Summer fishing in Texas is a unique seasonal event. Morning and evenings are fine, but mid-day can be a trial. It's easy to get sunburned, dehydrated and worn out, and that's before lunch. It used to be a lot different when I was a kid.
We bank fished back then, with worms, grasshoppers or minnows. We used cane poles a lot, but sometimes we used casting rigs. What was really different though was the tempo. Today when I fish the tempo can be pretty fast. For many fishermen the tempo is very fast, especially tournament fishermen.
Back then it was a slow tempo. A fishing trip would be a day long event. Early in the morning we'd get the minnow seine and go seine up minnows and crawfish. Then we'd pile into the pickup and head for that day's fishing venue. These were stock tanks, and each one had it's own name. Sometimes the name was the property owner's name. Like Spunky's Tank. Or Sullivan's tank. Sometimes the name was a bit more descriptive. Their was the Big Tank, the Minnow Tank, the Horse Tank, the Pump Tank. I wonder if tanks still have names these days.
Arriving at the tank, we'd climb out of the truck and find our morning spot. The morning spot was based on where we thought the fish would be. Since the mornings were cool, relatively speaking, solar influence on the spot chosen was limited to how it might affect the fish.
If two people sat together there would be slow lazy conversation. Mostly we scattered out and talk was pretty minimal. A shout now and then as a big one was caught.
By mid morning we would have shifted positions, these new position being less oriented to fish locations and more oriented to where we could find shade to sit in.
Lunch time was spent under a big tree. The food would be unpacked and we'd sit down to eat. Cold fried chicken, sweet potato pie, cool tea that might or might not have ice in it. Then a nap. With a full belly and the sun beating down ferociously, we'd stretch out in the shade and go to sleep, sometimes for several hours.
As the sun began to drift back down we'd go back to fishing. Waking up one by one, stretching and looking around we'd gradually return to the water. Still sitting in the shady spots of course. Then as the evening came on we'd go back to sitting where we thought the fish were.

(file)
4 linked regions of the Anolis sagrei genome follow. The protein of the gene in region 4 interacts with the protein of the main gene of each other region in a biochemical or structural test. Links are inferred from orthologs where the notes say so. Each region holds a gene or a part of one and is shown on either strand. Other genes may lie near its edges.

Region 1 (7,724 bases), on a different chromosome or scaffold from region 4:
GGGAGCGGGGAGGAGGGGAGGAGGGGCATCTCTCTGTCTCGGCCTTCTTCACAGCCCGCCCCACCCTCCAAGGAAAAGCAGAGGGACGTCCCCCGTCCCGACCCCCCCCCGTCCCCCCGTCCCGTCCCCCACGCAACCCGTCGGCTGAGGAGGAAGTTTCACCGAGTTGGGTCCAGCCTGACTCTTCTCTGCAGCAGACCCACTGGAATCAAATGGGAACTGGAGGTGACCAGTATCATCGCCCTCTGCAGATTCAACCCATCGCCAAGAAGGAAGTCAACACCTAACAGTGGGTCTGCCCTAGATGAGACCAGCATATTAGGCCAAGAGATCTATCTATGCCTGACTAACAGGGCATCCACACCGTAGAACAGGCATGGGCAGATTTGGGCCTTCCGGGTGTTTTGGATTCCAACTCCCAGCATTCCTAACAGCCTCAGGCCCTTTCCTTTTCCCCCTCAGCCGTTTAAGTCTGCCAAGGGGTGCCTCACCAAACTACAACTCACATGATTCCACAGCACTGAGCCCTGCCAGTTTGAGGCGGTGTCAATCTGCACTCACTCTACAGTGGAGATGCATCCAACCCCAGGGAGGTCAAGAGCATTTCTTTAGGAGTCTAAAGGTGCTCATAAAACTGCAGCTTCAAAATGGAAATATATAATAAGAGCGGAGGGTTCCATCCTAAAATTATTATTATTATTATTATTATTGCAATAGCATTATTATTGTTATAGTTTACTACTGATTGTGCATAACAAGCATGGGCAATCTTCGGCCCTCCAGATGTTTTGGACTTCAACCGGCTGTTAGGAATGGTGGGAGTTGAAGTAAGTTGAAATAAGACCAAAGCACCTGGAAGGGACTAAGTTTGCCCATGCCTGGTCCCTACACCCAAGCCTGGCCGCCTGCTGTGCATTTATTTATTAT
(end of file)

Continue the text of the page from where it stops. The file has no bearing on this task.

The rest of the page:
At dark we'd pack up and climb back in the truck to go home. On arrival we cleaned fish. Everyone was involved in cleaning the fish, even little kids got to scrape scales off with a tablespoon - those scales would fly everywhere.
Supper would be cooked, fresh caught fish rolled in cornmeal and fried in smoking hot lard. French fries on the side and a loaf of bread on the table in case anyone swallowed a bone, or just wanted a slice of bread buttered with home churned butter from milk taken the day before from the family milk cow.
Then the kitchen was cleaned up and everyone settled in the living room for an hour of Gunsmoke on television. After that it was off to bed.
At the time we had no idea how precious those days were to become to us. We just enjoyed them minute by minute without any thought about how we would someday look back on it as heaven on earth. Now I look back and see how lucky we were to have those days, how precious they were, how I'd trade a month of my life to be able to go back for just one of them.
So enjoy your fishing trips, stay out of the sun as much as you can, slow down and fit yourself back into the earth's tempo. Eat a good lunch, take a long nap. Talk slowly about unimportant things. Be with good people.
That's the best advice I have for summer fishing in Texas.